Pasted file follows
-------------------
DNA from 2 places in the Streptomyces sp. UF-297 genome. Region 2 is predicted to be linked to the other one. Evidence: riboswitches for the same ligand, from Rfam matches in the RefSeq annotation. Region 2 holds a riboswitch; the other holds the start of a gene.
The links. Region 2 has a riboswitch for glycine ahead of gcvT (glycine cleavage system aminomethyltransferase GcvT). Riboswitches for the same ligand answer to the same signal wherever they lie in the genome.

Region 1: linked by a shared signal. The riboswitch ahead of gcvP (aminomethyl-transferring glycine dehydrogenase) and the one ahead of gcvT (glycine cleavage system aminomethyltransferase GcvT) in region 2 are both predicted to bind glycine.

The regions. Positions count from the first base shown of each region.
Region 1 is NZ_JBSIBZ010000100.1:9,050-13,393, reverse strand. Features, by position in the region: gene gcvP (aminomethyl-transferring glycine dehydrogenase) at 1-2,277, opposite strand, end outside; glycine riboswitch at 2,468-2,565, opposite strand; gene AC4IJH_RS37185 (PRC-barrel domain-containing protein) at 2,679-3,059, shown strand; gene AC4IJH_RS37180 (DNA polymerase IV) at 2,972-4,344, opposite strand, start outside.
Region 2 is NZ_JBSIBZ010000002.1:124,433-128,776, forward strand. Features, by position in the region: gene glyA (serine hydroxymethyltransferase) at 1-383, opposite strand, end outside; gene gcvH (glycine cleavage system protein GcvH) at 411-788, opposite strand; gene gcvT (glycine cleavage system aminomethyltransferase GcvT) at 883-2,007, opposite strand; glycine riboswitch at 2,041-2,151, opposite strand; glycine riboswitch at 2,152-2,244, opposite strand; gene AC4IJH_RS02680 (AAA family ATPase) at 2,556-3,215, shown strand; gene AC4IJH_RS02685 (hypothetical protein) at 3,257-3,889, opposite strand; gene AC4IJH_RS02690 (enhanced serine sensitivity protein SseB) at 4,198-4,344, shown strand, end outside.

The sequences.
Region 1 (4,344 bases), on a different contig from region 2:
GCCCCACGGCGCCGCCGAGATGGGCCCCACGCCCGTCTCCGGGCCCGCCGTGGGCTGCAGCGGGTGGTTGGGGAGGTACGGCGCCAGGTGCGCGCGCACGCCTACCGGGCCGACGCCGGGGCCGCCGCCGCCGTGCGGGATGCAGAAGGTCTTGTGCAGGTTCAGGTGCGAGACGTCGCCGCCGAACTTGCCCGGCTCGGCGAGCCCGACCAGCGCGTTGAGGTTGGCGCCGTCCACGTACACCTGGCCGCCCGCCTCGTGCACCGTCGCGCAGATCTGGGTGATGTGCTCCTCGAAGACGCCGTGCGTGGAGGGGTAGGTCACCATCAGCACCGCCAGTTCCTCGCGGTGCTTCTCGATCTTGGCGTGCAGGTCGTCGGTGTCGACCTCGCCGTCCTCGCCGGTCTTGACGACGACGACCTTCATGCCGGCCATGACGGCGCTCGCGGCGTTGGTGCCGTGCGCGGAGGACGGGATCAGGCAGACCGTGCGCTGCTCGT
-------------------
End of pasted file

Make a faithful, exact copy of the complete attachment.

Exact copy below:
DNA from 2 places in the Streptomyces sp. UF-297 genome. Region 2 is predicted to be linked to the other one. Evidence: riboswitches for the same ligand, from Rfam matches in the RefSeq annotation. Region 2 holds a riboswitch; the other holds the start of a gene.
The links. Region 2 has a riboswitch for glycine ahead of gcvT (glycine cleavage system aminomethyltransferase GcvT). Riboswitches for the same ligand answer to the same signal wherever they lie in the genome.

Region 1: linked by a shared signal. The riboswitch ahead of gcvP (aminomethyl-transferring glycine dehydrogenase) and the one ahead of gcvT (glycine cleavage system aminomethyltransferase GcvT) in region 2 are both predicted to bind glycine.

The regions. Positions count from the first base shown of each region.
Region 1 is NZ_JBSIBZ010000100.1:9,050-13,393, reverse strand. Features, by position in the region: gene gcvP (aminomethyl-transferring glycine dehydrogenase) at 1-2,277, opposite strand, end outside; glycine riboswitch at 2,468-2,565, opposite strand; gene AC4IJH_RS37185 (PRC-barrel domain-containing protein) at 2,679-3,059, shown strand; gene AC4IJH_RS37180 (DNA polymerase IV) at 2,972-4,344, opposite strand, start outside.
Region 2 is NZ_JBSIBZ010000002.1:124,433-128,776, forward strand. Features, by position in the region: gene glyA (serine hydroxymethyltransferase) at 1-383, opposite strand, end outside; gene gcvH (glycine cleavage system protein GcvH) at 411-788, opposite strand; gene gcvT (glycine cleavage system aminomethyltransferase GcvT) at 883-2,007, opposite strand; glycine riboswitch at 2,041-2,151, opposite strand; glycine riboswitch at 2,152-2,244, opposite strand; gene AC4IJH_RS02680 (AAA family ATPase) at 2,556-3,215, shown strand; gene AC4IJH_RS02685 (hypothetical protein) at 3,257-3,889, opposite strand; gene AC4IJH_RS02690 (enhanced serine sensitivity protein SseB) at 4,198-4,344, shown strand, end outside.

The sequences.
Region 1 (4,344 bases), on a different contig from region 2:
GCCCCACGGCGCCGCCGAGATGGGCCCCACGCCCGTCTCCGGGCCCGCCGTGGGCTGCAGCGGGTGGTTGGGGAGGTACGGCGCCAGGTGCGCGCGCACGCCTACCGGGCCGACGCCGGGGCCGCCGCCGCCGTGCGGGATGCAGAAGGTCTTGTGCAGGTTCAGGTGCGAGACGTCGCCGCCGAACTTGCCCGGCTCGGCGAGCCCGACCAGCGCGTTGAGGTTGGCGCCGTCCACGTACACCTGGCCGCCCGCCTCGTGCACCGTCGCGCAGATCTGGGTGATGTGCTCCTCGAAGACGCCGTGCGTGGAGGGGTAGGTCACCATCAGCACCGCCAGTTCCTCGCGGTGCTTCTCGATCTTGGCGTGCAGGTCGTCGGTGTCGACCTCGCCGTCCTCGCCGGTCTTGACGACGACGACCTTCATGCCGGCCATGACGGCGCTCGCGGCGTTGGTGCCGTGCGCGGAGGACGGGATCAGGCAGACCGTGCGCTGCTCGT